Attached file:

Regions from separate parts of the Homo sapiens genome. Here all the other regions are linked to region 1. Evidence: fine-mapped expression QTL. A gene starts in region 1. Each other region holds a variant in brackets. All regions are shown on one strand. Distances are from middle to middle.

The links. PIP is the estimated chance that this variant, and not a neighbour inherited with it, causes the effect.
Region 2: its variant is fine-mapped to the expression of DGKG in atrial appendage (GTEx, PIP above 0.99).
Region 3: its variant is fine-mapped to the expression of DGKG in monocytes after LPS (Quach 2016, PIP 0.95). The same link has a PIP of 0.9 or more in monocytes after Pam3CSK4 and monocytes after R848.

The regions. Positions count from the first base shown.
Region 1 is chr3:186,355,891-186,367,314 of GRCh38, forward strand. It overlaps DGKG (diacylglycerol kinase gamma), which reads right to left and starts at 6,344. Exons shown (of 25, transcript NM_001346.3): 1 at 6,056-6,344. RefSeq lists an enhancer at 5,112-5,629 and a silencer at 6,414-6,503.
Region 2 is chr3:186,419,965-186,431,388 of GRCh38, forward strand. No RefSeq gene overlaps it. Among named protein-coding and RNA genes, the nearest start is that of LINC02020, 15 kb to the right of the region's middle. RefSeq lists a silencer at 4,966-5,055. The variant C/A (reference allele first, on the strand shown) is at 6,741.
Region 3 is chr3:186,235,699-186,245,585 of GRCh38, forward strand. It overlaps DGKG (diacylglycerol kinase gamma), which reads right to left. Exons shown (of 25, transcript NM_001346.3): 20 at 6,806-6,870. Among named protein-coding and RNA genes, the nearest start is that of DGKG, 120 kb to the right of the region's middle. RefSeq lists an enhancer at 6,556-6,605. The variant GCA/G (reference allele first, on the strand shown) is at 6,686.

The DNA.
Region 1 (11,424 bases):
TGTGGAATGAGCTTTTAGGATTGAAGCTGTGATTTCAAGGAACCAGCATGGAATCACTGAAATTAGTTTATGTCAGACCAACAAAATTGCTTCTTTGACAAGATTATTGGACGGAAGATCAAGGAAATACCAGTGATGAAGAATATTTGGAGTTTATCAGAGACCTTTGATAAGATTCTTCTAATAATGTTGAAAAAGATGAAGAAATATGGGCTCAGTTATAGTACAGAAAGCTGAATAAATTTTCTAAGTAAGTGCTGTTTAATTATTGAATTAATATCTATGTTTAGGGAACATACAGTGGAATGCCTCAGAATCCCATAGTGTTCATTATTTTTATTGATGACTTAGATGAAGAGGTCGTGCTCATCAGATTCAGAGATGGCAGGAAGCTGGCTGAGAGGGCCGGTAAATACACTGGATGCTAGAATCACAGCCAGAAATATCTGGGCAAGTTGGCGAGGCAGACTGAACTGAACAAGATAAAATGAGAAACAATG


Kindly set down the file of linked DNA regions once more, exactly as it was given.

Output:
Regions from separate parts of the Homo sapiens genome. Here all the other regions are linked to region 1. Evidence: fine-mapped expression QTL. A gene starts in region 1. Each other region holds a variant in brackets. All regions are shown on one strand. Distances are from middle to middle.

The links. PIP is the estimated chance that this variant, and not a neighbour inherited with it, causes the effect.
Region 2: its variant is fine-mapped to the expression of DGKG in atrial appendage (GTEx, PIP above 0.99).
Region 3: its variant is fine-mapped to the expression of DGKG in monocytes after LPS (Quach 2016, PIP 0.95). The same link has a PIP of 0.9 or more in monocytes after Pam3CSK4 and monocytes after R848.

The regions. Positions count from the first base shown.
Region 1 is chr3:186,355,891-186,367,314 of GRCh38, forward strand. It overlaps DGKG (diacylglycerol kinase gamma), which reads right to left and starts at 6,344. Exons shown (of 25, transcript NM_001346.3): 1 at 6,056-6,344. RefSeq lists an enhancer at 5,112-5,629 and a silencer at 6,414-6,503.
Region 2 is chr3:186,419,965-186,431,388 of GRCh38, forward strand. No RefSeq gene overlaps it. Among named protein-coding and RNA genes, the nearest start is that of LINC02020, 15 kb to the right of the region's middle. RefSeq lists a silencer at 4,966-5,055. The variant C/A (reference allele first, on the strand shown) is at 6,741.
Region 3 is chr3:186,235,699-186,245,585 of GRCh38, forward strand. It overlaps DGKG (diacylglycerol kinase gamma), which reads right to left. Exons shown (of 25, transcript NM_001346.3): 20 at 6,806-6,870. Among named protein-coding and RNA genes, the nearest start is that of DGKG, 120 kb to the right of the region's middle. RefSeq lists an enhancer at 6,556-6,605. The variant GCA/G (reference allele first, on the strand shown) is at 6,686.

The DNA.
Region 1 (11,424 bases):
TGTGGAATGAGCTTTTAGGATTGAAGCTGTGATTTCAAGGAACCAGCATGGAATCACTGAAATTAGTTTATGTCAGACCAACAAAATTGCTTCTTTGACAAGATTATTGGACGGAAGATCAAGGAAATACCAGTGATGAAGAATATTTGGAGTTTATCAGAGACCTTTGATAAGATTCTTCTAATAATGTTGAAAAAGATGAAGAAATATGGGCTCAGTTATAGTACAGAAAGCTGAATAAATTTTCTAAGTAAGTGCTGTTTAATTATTGAATTAATATCTATGTTTAGGGAACATACAGTGGAATGCCTCAGAATCCCATAGTGTTCATTATTTTTATTGATGACTTAGATGAAGAGGTCGTGCTCATCAGATTCAGAGATGGCAGGAAGCTGGCTGAGAGGGCCGGTAAATACACTGGATGCTAGAATCACAGCCAGAAATATCTGGGCAAGTTGGCGAGGCAGACTGAACTGAACAAGATAAAATGAGAAACAATG